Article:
Nova Scotia’s decision to end the long service award for public-sector workers – retirement bonuses that cost the government tens of millions of dollars a year – is proving particularly irksome for union leaders.
In legislation proclaimed this week, the government froze the one-time retirement payment for 41,000 employees retroactive to April, 1, 2015, and removed it altogether for new workers.
Janet Hazelton, president of the Nova Scotia Nurses Union, and other union leaders are adamant the Public Services Sustainability Act is unconstitutional – in particular because it removes the long service award, which she said was freely bargained.
“He (Premier Stephen McNeil) believes the province can’t afford to pay the long service award, but it has been paying it for nearly 35 years,” said Hazelton. “Our position is you can’t take things out of our collective agreement, you have to negotiate it out.”
Government officials have estimated the long service award costs the government about $40 million a year – meaning it would be a retroactive $80 million hit to the budget for 2015 and 2016 if it were lifted.
Still, Hazelton said the law, which effectively imposes a wage pattern of three per cent over four years, is a “mistake” that will cost the province nurses over the long term because of the competitive nature of the profession. Nurses have been without a contract since 2014 and are waiting to bargain with the province.
Although wages are a critical component of retention, Hazelton said other perks and benefits like retirement bonuses are key.
Nurses, similar to other professionals in the public sector, were eligible for one week’s pay for each year of service, to a maximum of 26 weeks.
“They get it (bonuses) in Newfoundland, New Brunswick and P.E.I.,” she said. “We have to remain competitive, specifically with nursing or they’ll leave. It’s that simple.”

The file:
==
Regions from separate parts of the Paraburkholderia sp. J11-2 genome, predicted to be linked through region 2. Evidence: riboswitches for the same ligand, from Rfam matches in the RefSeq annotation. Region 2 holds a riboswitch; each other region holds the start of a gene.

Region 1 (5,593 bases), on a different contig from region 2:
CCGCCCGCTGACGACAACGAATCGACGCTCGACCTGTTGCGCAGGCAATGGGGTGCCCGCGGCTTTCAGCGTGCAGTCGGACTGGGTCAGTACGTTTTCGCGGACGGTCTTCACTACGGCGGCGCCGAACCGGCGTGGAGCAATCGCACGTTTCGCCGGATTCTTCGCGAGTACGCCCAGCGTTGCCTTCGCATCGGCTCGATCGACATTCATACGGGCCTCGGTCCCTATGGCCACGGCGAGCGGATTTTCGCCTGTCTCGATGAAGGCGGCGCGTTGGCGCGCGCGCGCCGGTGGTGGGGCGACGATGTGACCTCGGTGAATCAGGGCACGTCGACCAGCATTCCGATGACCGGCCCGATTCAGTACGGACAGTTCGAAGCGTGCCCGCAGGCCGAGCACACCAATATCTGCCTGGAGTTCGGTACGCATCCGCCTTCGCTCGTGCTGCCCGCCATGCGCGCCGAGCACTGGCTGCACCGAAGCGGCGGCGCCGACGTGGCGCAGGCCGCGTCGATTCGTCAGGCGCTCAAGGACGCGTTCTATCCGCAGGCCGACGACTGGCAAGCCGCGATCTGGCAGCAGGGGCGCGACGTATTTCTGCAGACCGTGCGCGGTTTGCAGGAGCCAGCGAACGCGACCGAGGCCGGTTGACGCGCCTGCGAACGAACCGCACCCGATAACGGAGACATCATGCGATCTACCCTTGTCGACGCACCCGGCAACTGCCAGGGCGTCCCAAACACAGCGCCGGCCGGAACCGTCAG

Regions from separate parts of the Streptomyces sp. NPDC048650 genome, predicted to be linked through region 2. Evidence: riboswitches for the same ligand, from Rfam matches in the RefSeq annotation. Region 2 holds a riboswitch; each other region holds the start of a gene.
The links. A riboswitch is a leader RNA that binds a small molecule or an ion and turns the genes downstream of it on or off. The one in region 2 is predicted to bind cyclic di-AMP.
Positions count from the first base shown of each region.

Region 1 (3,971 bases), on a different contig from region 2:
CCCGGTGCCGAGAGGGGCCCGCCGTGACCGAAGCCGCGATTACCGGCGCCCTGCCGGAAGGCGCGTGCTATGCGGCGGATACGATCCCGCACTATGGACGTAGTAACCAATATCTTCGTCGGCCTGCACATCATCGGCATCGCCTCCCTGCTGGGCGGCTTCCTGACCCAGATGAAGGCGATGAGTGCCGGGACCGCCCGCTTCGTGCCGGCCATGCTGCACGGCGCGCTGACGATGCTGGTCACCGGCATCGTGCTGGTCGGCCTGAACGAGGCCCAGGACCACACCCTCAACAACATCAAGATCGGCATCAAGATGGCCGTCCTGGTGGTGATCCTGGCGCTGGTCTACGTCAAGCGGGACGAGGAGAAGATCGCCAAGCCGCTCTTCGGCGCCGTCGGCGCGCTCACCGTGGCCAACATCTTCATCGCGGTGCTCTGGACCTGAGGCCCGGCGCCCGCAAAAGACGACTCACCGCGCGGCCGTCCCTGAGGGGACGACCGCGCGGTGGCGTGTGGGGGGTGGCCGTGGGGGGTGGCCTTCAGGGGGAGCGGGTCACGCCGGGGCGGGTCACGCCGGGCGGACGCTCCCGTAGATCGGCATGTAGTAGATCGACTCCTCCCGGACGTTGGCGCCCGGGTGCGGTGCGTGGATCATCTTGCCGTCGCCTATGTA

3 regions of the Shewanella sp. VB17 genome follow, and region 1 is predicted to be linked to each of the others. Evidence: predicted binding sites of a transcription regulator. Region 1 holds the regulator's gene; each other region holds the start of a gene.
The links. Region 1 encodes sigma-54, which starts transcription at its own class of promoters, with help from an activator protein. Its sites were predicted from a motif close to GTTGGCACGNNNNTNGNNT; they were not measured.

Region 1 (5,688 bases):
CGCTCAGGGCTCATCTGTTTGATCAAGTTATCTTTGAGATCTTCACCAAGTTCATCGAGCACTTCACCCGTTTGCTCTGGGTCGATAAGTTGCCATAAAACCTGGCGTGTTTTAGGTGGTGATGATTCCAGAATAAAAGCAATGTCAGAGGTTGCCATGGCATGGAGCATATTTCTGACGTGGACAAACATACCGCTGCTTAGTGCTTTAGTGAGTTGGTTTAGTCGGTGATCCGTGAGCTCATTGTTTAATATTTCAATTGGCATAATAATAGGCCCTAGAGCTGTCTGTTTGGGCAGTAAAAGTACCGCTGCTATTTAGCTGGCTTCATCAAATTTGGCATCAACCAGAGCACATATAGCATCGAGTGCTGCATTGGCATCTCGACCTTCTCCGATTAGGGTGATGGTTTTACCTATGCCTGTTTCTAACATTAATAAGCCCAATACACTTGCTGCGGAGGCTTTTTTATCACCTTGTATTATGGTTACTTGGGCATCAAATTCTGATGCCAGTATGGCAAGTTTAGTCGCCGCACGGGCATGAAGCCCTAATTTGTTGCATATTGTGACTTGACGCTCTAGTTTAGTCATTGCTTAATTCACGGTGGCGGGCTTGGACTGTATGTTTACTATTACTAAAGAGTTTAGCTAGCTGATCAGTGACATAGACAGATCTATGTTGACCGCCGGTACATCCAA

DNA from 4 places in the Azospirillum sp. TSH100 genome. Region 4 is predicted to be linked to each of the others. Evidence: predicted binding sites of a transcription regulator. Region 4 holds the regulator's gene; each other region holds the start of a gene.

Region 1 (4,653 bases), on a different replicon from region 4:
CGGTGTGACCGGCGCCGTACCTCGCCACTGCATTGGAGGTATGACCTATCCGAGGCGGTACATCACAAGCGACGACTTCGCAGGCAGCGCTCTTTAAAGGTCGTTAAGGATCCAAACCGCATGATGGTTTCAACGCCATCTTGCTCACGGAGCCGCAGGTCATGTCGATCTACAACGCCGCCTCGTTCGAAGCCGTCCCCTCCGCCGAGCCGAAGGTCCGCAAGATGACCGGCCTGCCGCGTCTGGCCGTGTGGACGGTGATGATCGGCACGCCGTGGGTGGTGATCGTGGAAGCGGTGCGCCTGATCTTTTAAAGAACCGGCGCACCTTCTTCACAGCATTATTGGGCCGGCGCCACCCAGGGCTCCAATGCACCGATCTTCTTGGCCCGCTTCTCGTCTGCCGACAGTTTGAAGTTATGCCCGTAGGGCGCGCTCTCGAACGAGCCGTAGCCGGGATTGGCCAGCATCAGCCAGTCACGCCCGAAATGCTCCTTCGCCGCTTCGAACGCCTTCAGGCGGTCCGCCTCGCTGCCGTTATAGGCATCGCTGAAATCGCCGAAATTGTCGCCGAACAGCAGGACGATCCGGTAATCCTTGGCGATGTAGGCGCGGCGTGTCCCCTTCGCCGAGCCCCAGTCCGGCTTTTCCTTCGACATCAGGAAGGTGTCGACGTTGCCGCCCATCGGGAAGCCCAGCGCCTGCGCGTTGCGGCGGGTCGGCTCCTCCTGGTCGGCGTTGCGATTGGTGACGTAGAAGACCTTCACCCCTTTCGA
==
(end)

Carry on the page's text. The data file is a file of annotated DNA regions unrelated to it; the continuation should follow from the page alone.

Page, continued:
The retirement payment has been a specific target of McNeil, who lashed out last December as his Liberal government was locked in a lengthy contract dispute with the province’s 9,300 teachers.
Officials have estimated the long service award costs the government about $40 million a year – meaning it would be a retroactive $80 million hit to the budget for 2015 and 2016 if it were lifted.
“It’s unfair to say we’re going to now give you a bonus to retire and that’s in essence what it (the award) is,” McNeil told reporters at the time.
Hazelton said the award is an easy target for McNeil in a province where the majority of workers aren’t unionized and where many lack benefits.
“He’s counting on most Nova Scotians saying – ‘That’s a pretty rich benefit’,” she said.
It’s an attitude that doesn’t sit well with Jason MacLean, president of the Nova Scotia Government and General Employees Union (NSGEU). MacLean said his membership isn’t about to give up the fight over the long service award and the new labour law because too much is at stake.
“If he (McNeil) can come in and take that piece with the legislation, then he could start taking other articles out,” said MacLean. “He could start attacking sick leave, he could start attacking vacation time or any benefits that were freely and collectively bargained.”
WATCH: It turns out there’s a catch in the McNeil Liberals’ promises on Bill 148. On Tuesday, the province announced it was enacting the long standing wage legislation and, at the same time, asking the Nova Scotia Court of Appeal to test the bill’s legality. But as Marieke Walsh reports, part of the Act is being left out of the test.
The government has asked the province’s appeal court to vet the law for constitutional concerns, but omitted the long service award from the reference.
When asked why, Tina Thibeau, the province’s director of media relations, issued the following statement: “As this is a matter before the court, we will not be speaking to details of the case. While specific sections form the basis of the reference case, the government is confident of the constitutionality of all sections of the act and remain prepared to defend all sections of the act in any future court proceeding.”
The NSGEU said the deferred wage benefit for civil servants known as the Public Service Award was first negotiated in 1974, and a civil servant earning the average wage of $56,000 would have been eligible for a maximum benefit of $28,000 at retirement.
Beth MacPherson, a Halifax-area health worker, plans to retire Jan. 1 after 15 years on the job. MacPherson is single, and said she is dealing with the effects of a job-related, long-term injury.
She said she will take a $2,200 hit because of the government’s freeze.
“This particular action was taken with no consideration given to people who were on the verge of retirement,” MacPherson said. “What can we do to make up that money as older workers?”